The N28 and N29 Allen & Ginter issues are among the most breathtaking 19th Century trading cards. Using beautiful lithography, the company produced some of the more attractive early cards. The cards weren’t the only thing produced by Allen & Ginter, though. A special premium offered by the company was a special collectible for each set – the A16 and A17 Allen & Ginter albums.
Printed in the late 1880s, Allen & Ginter produced two card sets featuring athletes in a variety of sports. Baseball was by far the most popular, but the sets also included boxers, wrestlers, and more. The cards were packaged with Allen & Ginter’s tobacco products and were significantly thicker than cards with tobacco products in the early 20th Century.
The sets both had the same general look with some slight differences. The N28 set was printed first (believed to have been printed in either 1887 or 1888) and is considered the first series. Series two, the N29 set, was printed a year later. Fronts included a white background and a lithograph of the athlete in question. Backs were helpful in that they included a full checklist of each series. Each series contained 50 cards and the baseball players in each series were the most desirable. The N28 set is headlined by Hall of Famers Cap Anson, Tim Keefe, and King Kelly, among others. The N29 issue isn’t nearly as star-studded but still has a big name in Hall of Famer Buck Ewing. In all, 16 of the 100 cards in the two series feature baseball players.
A16 and A17 Allen & Ginter Premium Offer
In addition to the cards, customers also received coupons inside of Allen & Ginter’s packages. These coupons could then be redeemed by mail for the A16 and A17 albums once a collector had accumulated enough of them. It was sort of the company’s way of saying ‘thanks for buying so much tobacco.’
The A16 Album was issued for the N28 set while the A17 Album was with the N29 set. Each album was paperback and included pictures of all 50 cards in the series with several being printed to a page.
While the albums were sent to consumers in one piece, many didn’t stay that way. Albums were often cut up for the cards – likely for an assortment of reasons. Perhaps, some consumers were missing a few cards for their set and cut out the ones they needed. Perhaps others simply wanted a set of cards instead of seeing them in a book. For whatever the reason, albums sometimes ended up in pieces.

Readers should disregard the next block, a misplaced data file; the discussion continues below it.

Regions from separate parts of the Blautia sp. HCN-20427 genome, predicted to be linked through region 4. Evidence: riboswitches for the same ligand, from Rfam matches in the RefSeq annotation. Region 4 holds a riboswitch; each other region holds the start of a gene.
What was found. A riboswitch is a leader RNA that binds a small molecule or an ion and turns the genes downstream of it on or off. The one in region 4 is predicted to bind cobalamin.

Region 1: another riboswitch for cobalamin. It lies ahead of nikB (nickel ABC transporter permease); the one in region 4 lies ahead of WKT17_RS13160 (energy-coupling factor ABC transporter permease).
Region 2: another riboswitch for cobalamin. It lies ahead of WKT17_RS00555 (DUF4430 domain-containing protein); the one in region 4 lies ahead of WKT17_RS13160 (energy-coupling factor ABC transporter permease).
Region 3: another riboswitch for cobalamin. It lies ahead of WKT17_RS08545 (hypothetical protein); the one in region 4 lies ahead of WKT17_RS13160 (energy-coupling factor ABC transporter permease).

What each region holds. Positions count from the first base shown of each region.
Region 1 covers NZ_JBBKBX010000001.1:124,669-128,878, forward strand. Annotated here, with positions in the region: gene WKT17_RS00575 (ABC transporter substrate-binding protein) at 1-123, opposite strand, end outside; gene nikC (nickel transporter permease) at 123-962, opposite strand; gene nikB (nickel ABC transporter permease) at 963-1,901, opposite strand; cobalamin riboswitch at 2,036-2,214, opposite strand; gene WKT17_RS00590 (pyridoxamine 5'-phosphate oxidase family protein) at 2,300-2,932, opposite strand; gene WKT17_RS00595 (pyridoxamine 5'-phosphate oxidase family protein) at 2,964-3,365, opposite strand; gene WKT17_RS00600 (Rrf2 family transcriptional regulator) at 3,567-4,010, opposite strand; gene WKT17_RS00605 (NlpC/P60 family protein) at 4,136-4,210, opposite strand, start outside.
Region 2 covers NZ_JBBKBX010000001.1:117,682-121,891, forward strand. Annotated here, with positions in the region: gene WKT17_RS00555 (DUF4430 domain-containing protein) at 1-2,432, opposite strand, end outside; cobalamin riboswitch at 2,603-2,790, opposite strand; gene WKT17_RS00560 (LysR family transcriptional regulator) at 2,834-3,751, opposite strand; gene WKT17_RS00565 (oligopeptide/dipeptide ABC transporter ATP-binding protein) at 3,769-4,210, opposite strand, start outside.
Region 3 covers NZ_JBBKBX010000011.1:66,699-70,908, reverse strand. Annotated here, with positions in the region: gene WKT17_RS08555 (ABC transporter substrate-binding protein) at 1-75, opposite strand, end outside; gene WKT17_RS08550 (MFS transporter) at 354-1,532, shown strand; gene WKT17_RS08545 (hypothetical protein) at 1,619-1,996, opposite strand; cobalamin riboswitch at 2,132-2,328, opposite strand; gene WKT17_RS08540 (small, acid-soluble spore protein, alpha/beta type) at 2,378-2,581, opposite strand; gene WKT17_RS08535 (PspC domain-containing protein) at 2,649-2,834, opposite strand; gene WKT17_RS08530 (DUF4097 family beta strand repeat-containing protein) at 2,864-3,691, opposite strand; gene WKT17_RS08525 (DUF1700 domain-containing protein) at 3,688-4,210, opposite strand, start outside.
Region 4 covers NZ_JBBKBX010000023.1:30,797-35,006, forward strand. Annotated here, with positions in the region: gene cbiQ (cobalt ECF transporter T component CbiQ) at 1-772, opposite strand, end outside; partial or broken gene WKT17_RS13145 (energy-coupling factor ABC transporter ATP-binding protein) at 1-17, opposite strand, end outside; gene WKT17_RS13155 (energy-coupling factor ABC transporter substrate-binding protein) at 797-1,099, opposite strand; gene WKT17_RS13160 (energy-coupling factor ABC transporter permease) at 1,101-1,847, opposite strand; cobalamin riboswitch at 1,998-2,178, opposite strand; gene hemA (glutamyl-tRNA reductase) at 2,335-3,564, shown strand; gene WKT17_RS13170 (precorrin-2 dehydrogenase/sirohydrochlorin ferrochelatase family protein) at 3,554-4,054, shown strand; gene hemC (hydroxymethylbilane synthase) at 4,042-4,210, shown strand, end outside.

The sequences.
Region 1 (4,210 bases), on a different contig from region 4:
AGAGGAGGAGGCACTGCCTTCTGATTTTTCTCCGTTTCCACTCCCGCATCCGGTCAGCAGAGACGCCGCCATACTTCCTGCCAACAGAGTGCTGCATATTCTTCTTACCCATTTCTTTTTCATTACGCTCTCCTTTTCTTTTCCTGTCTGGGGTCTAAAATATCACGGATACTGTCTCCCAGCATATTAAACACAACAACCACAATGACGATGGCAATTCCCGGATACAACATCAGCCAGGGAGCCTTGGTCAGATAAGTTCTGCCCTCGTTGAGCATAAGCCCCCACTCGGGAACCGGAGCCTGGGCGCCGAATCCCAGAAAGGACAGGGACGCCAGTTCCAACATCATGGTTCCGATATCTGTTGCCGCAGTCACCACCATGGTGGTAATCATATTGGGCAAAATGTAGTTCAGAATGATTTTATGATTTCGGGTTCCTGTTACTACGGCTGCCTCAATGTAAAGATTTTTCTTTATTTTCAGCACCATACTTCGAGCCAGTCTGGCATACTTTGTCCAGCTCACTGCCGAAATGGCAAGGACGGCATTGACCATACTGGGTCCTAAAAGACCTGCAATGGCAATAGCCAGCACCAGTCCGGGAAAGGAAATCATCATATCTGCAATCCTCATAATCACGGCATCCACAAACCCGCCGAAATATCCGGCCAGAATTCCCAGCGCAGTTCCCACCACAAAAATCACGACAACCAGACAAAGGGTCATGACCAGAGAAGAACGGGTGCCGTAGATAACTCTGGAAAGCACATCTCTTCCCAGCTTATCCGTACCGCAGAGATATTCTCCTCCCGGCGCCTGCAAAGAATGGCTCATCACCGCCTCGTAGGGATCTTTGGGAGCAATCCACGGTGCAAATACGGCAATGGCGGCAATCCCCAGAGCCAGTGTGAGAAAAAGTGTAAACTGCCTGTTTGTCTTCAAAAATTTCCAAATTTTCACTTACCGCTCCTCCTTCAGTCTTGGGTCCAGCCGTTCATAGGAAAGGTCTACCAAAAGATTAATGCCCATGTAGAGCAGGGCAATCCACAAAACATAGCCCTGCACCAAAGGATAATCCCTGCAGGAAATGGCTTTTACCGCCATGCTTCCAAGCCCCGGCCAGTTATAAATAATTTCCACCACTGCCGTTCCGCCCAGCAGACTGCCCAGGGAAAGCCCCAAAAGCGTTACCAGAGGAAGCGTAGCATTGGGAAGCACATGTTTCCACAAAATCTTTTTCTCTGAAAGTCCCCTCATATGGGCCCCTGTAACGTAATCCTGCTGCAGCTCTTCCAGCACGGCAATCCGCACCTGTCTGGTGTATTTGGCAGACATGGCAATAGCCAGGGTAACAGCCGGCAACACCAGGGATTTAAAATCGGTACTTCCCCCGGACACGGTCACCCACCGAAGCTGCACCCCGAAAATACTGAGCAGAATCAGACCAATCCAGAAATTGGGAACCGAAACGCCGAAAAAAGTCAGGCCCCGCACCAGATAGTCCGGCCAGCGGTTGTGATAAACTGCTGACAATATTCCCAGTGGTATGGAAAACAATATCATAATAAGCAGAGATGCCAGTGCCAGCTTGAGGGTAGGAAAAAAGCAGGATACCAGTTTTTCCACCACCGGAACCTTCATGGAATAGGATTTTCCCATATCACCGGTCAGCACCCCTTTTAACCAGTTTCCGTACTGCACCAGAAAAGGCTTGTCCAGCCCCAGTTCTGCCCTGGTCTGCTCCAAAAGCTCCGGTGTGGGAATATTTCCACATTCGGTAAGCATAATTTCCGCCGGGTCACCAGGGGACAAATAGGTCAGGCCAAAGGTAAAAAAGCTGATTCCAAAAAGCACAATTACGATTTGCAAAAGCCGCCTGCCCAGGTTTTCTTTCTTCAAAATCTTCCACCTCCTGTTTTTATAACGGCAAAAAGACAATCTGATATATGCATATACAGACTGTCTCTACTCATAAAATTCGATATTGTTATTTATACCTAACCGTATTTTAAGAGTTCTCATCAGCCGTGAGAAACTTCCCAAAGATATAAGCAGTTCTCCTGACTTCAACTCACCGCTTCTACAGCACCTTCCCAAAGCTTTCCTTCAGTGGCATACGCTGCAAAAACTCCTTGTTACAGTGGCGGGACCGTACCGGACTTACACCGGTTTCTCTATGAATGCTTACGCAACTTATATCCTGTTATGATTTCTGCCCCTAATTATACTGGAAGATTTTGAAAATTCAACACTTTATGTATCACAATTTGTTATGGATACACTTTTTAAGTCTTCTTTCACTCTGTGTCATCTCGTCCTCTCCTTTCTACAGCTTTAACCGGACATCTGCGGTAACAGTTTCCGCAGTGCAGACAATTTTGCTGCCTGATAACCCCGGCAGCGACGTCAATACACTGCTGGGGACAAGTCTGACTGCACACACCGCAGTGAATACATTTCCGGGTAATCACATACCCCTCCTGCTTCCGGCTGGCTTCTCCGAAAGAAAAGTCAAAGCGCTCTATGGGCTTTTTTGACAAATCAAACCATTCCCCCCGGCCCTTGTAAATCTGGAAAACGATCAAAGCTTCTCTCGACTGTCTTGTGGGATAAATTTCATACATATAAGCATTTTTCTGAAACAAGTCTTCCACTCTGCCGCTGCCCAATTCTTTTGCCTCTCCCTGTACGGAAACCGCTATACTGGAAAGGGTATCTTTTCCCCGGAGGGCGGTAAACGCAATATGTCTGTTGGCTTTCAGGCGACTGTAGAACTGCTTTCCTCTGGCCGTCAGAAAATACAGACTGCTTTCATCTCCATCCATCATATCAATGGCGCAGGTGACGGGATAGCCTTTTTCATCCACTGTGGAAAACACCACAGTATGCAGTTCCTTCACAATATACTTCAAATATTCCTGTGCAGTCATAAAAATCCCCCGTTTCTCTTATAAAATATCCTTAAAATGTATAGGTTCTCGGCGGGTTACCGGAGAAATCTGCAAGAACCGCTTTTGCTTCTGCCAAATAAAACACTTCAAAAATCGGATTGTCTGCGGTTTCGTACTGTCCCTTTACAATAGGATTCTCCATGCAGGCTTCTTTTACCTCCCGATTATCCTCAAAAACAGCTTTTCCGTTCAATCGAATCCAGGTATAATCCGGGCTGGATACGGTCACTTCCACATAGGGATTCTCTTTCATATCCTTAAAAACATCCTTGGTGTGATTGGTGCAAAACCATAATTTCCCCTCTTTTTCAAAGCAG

The cards in the albums, however, weren’t exactly the same as two significant differences existed. First, the Allen & Ginter logo was not found on the fronts. This likely made some collectors very happy as there were no doubt some that were not thrilled with the tobacco name being present. This is evident from N28 and N29 cards that are found trimmed with the Allen & Ginter logo removed. The other main difference is that the cards were printed without checklists on the back.
For those two reasons it is easy to tell them apart, in addition to the obvious hand-cutting, which often left them with wavy borders.
A16 and A17 Allen & Ginter Album Prices
The A16 and A17 Allen & Ginter Albums will generally be found in one of three ways. First (and most rare), there are still complete albums out there. Second, individual pages are sometimes found as albums have been separated. Finally, there are the album cuts.
As you would imagine, there are varying degrees of value. Starting with the album cuts, despite not being actual cards, they still hold value. Commons are generally in the $10 range or so while baseball players are significantly more. The biggest names such as Anson, Kelly, and Keefe can fetch up to $100-$200 if in good condition.
There are currently several individual album pages listed on eBay.
Complete albums are rare, but do show up for auction. An A16 album sold a few years back for a little more than $2,000. Meanwhile, an A17 album (note that the auction title is incorrect) sold a few years ago for about $700.